Law and Disorder Radio

Archives for February, 2007


Law and Disorder February 26, 2007


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Global Warming Litigation – 3 Main Cases

Since 1947, the Doomsday clock has been used as a symbolic reference to measure the degree of nuclear threat. On January 27th of this year it was set to five minutes to midnight. It was advanced by two minutes on January 17, 2007 by experts assessing the dangers posed to civilization from catastrophic climate change.

Meanwhile the Bush administration continues to play down the threats of extreme weather and dramatic shifts in climate. Last May Law and Disorder aired speeches from the Catastrophic Climate Change Forum at Albany Law School including speakers such as Dr. James Hansen, director of the NASA Goddard Institute for Space Studies . Hansen cited hard evidence – building the case that global climate change is at a tipping point and emissions from power plants and vehicles are mainly to blame.

Of the main contributors to this one percent tipping point of greenhouse gases are utility companies, automobile emissions and housing stock. This one percent of man made emissions that can be regulated say attorneys involved in 3 major climate change cases.

Guest – Eleanor Stein Adjunct Professor of Law Albany Law School at Union University

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Soul of Justice: Thelton Henderson’s American Journey

A film documentary that chronicles one man’s influence on the American judicial system. The first black attorney in the Civil Rights Division of the Kennedy Justice Department, Thelton Anderson was later appointed by President Jimmy Carter as one of the first African American federal judges in the United States. His decisions have been informed by a profound sense of fairness, distinguished also by his tenacity in seeing that they are enforced even in the face of great political opposition. Soul of Justice includes rare archival footage, and interviews with lawyers and a Supreme Court justice.

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Guest – Abby Ginzberg, an award winning filmmaker producing films for the last 22 years. Her films focus on race, equality of opportunity and model programs for at-risk youth.

Soul of Justice – NYC screenings: Monday Feb 26, Columbia Law School 116th St. & Amsterdam Ave, 6pm, Rm 107

Tuesday Feb 27, NYU Law School, Tishman Auditorium in Vanderbilt Hall at 40 Washington Square. doors open at 5:30, film at 6pm

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Law Students for Government Accountability

LSGA was created out of the Student Hurricane Network run by law students (with some assistance by various attorneys, experienced lobbyists, an international strategy consulting firm, and an international PR firm). Its purpose is 1) to continue to educate the public about the causes and costs of the hurricanes Katrina and Rita to the Gulf Coast region and the nation at large, 2) to obtain the support of the 110th Congress for a Statement of Principles to ensure that such a disaster never happens again on the Gulf Coast through providing its necessary rebuilding and renewal, or any American soil through a comprehensive federal catastrophe prevention and response plan, and 3) work in partnership and solidarity with the thousands of voices advocating for those directly harmed by this disaster to ensure that the legislation passed by Congress provides a clear and coherent plan to prevent this from ever happening again.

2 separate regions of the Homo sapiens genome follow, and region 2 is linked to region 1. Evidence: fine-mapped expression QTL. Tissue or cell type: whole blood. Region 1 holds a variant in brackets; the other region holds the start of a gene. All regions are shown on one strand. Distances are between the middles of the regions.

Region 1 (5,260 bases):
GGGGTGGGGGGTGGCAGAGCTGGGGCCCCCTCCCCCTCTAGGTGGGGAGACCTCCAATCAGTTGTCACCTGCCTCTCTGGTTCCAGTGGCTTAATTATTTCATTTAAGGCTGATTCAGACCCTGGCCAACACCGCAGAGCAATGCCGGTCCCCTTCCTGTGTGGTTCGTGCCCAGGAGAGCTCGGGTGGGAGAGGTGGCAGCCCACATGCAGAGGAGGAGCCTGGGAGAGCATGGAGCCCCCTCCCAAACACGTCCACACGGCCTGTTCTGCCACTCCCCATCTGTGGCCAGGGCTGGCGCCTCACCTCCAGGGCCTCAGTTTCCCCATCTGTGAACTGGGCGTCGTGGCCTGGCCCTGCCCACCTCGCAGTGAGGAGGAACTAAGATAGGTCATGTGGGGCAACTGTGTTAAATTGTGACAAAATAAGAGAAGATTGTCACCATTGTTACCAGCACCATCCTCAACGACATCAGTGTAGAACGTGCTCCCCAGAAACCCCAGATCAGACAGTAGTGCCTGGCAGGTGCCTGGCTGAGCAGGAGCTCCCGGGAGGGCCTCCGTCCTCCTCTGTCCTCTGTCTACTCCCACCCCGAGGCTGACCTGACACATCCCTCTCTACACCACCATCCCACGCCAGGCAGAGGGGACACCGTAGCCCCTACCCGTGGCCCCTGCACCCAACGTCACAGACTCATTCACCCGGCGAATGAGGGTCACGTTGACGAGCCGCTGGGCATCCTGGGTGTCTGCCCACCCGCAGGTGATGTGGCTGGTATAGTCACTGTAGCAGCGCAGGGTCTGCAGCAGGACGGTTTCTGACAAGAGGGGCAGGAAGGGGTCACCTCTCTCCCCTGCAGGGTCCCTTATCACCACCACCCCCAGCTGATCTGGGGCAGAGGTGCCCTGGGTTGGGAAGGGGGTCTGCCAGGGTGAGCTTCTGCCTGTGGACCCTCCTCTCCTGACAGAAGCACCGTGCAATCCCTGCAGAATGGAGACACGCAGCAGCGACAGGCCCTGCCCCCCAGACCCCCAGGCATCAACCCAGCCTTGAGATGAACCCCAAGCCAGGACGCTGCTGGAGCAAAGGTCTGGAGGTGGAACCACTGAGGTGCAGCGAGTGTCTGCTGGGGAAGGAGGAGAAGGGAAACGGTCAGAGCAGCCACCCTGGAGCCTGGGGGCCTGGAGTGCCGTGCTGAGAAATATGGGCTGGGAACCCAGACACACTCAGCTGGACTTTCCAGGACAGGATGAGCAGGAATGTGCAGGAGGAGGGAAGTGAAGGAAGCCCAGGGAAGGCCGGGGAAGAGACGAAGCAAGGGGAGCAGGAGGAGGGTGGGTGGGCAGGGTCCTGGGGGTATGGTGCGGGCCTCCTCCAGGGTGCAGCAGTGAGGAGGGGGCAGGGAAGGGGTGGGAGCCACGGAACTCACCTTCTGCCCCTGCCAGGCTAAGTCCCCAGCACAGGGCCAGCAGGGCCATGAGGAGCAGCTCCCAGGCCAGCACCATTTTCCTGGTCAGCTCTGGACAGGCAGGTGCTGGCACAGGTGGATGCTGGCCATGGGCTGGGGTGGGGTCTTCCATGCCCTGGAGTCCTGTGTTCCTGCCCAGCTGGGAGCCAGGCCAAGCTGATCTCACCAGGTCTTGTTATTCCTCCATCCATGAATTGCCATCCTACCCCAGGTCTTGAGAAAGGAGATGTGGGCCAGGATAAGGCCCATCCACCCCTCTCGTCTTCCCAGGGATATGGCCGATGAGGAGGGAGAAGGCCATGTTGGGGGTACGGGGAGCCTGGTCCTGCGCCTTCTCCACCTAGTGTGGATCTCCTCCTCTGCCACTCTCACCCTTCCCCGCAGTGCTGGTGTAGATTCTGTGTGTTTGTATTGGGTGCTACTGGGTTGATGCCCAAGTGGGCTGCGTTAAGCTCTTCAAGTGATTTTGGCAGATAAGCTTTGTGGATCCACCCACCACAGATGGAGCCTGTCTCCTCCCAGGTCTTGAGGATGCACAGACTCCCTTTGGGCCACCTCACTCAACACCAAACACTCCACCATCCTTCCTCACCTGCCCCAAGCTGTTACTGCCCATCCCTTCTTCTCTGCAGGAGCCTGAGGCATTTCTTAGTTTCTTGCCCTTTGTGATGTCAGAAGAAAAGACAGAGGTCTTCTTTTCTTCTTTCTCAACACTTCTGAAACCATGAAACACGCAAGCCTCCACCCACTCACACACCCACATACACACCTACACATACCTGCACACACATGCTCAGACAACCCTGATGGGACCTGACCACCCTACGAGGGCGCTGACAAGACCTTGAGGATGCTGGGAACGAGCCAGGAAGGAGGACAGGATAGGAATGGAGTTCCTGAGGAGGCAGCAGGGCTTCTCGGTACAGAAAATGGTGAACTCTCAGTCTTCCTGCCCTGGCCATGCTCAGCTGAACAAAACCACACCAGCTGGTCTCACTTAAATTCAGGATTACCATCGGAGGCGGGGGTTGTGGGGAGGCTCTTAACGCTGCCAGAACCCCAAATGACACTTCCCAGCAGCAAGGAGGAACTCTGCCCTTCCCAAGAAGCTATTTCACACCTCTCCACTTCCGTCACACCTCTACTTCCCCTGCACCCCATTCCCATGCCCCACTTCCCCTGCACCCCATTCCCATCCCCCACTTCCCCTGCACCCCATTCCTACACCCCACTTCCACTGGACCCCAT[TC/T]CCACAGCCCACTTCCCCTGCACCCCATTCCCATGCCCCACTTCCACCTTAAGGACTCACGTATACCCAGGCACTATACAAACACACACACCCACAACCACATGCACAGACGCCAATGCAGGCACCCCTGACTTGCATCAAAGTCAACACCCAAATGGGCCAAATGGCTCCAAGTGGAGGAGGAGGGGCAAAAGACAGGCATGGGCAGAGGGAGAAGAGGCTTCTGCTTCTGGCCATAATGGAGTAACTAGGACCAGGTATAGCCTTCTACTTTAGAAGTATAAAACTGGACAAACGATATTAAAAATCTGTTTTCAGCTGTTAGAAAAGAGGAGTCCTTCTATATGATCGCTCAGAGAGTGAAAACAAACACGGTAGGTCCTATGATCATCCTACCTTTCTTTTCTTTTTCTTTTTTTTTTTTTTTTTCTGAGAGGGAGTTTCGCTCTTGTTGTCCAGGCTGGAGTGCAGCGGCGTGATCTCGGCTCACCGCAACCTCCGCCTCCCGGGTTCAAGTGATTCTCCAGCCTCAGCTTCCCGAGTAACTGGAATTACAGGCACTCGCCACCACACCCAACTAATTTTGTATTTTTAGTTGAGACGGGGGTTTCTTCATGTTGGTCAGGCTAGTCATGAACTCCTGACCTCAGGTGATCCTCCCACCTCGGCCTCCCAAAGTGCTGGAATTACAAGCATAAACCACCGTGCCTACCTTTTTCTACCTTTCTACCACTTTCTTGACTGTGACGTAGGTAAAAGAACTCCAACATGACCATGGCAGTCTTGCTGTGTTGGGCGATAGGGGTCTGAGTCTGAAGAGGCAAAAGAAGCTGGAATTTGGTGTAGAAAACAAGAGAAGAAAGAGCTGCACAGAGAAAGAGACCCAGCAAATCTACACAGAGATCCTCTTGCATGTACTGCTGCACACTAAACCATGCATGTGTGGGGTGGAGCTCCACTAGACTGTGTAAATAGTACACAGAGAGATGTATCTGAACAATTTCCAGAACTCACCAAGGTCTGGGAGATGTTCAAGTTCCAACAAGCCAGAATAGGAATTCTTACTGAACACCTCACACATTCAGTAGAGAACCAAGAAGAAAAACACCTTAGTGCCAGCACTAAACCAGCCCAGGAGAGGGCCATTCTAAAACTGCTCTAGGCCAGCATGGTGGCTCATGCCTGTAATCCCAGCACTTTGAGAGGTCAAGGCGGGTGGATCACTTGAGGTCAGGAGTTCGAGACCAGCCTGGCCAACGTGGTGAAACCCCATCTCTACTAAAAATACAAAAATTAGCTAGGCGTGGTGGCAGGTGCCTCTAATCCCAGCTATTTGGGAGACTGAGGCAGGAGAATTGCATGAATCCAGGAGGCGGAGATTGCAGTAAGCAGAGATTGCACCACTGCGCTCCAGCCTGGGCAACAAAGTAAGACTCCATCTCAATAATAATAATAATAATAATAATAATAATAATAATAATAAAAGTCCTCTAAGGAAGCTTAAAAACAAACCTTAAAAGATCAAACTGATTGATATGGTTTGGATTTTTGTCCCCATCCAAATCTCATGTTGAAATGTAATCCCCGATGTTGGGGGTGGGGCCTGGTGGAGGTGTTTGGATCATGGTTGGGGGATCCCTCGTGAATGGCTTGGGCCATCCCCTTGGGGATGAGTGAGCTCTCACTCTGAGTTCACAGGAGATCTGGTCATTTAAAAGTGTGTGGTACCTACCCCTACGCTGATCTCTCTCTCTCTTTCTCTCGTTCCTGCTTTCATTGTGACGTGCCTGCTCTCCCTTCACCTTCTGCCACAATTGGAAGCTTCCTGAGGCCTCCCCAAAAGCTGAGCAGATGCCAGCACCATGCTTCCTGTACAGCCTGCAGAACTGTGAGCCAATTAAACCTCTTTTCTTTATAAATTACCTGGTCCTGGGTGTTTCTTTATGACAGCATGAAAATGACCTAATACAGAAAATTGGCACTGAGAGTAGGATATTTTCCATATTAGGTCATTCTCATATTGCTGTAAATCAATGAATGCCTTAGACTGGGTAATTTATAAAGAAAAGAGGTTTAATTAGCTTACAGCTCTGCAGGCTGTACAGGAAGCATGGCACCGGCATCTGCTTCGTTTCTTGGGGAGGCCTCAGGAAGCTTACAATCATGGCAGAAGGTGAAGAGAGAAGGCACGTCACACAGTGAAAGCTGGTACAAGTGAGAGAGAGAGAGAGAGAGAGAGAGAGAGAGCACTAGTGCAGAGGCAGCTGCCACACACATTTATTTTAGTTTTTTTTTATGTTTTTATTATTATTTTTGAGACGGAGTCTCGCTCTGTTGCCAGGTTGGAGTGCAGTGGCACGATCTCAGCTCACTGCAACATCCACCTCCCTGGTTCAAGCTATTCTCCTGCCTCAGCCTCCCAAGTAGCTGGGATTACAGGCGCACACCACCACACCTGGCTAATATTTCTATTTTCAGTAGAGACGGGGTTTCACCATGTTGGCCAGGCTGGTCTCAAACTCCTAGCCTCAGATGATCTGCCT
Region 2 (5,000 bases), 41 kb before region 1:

Right now, LSGA is working on recruiting 1000 law students to participate in a March 14 National Lobbying Day in DC, to get their representatives to sign the Statement of Principles, guaranteeing wetland restoration, Category 5 levee and flood prevention, improvement of the management of the Mississippi River that would facilitate the restoration of the land and ensure ecological and economic security, the full recovery of New Orleans and the Gulf Coast, and address the underlying issues of poverty and racism.

Guest – Andrew Doss – LSGA Board Member

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Law and Disorder February 21, 2007


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WBAI Listeners Please Scroll Down For Program Rundown

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LA 8

Days after the 20th anniversary of the arrest of the so-called Los Angeles Eight, on January 31, Immigration Judge Bruce Einhorn ordered an end to deportation proceedings against Khader Hamide and Michel Shehadeh, members of the LA8. The government has been seeking to deport Hamide and Shehadeh since January 1987 based on their alleged support for the Popular Liberation Front for
Palestine (“PFLP”), a group within the Palestinian Liberation Organization. Judge Einhorn terminated the proceedings because the government’s refused to comply with his 2005 pre-trial order to turn over exculpatory evidence
regarding Hamide and Shehadh’s alleged support for the PFLP.

Guest – San Francisco attorney Marc Van Der Hout of the law firm of Van Der Hout, Brigagliano & Nightingale. Marc has been representing the LA8 on behalf of the National Lawyers Guild since the case began 20 years ago.


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King Leopold’s Ghost – Adam Hochschild


Hosts Michael Smith and Heidi Boghosian talk with author Adam Hochschild about the similarities between King Leopold’s disastrous invasion of Congo and the war in Iraq. In an interview George W Bush commented that he couldn’t understand why so many people think he doesn’t read books and toward the end of the interview he mentioned having just finished ‘King Leopold’s Ghost’.”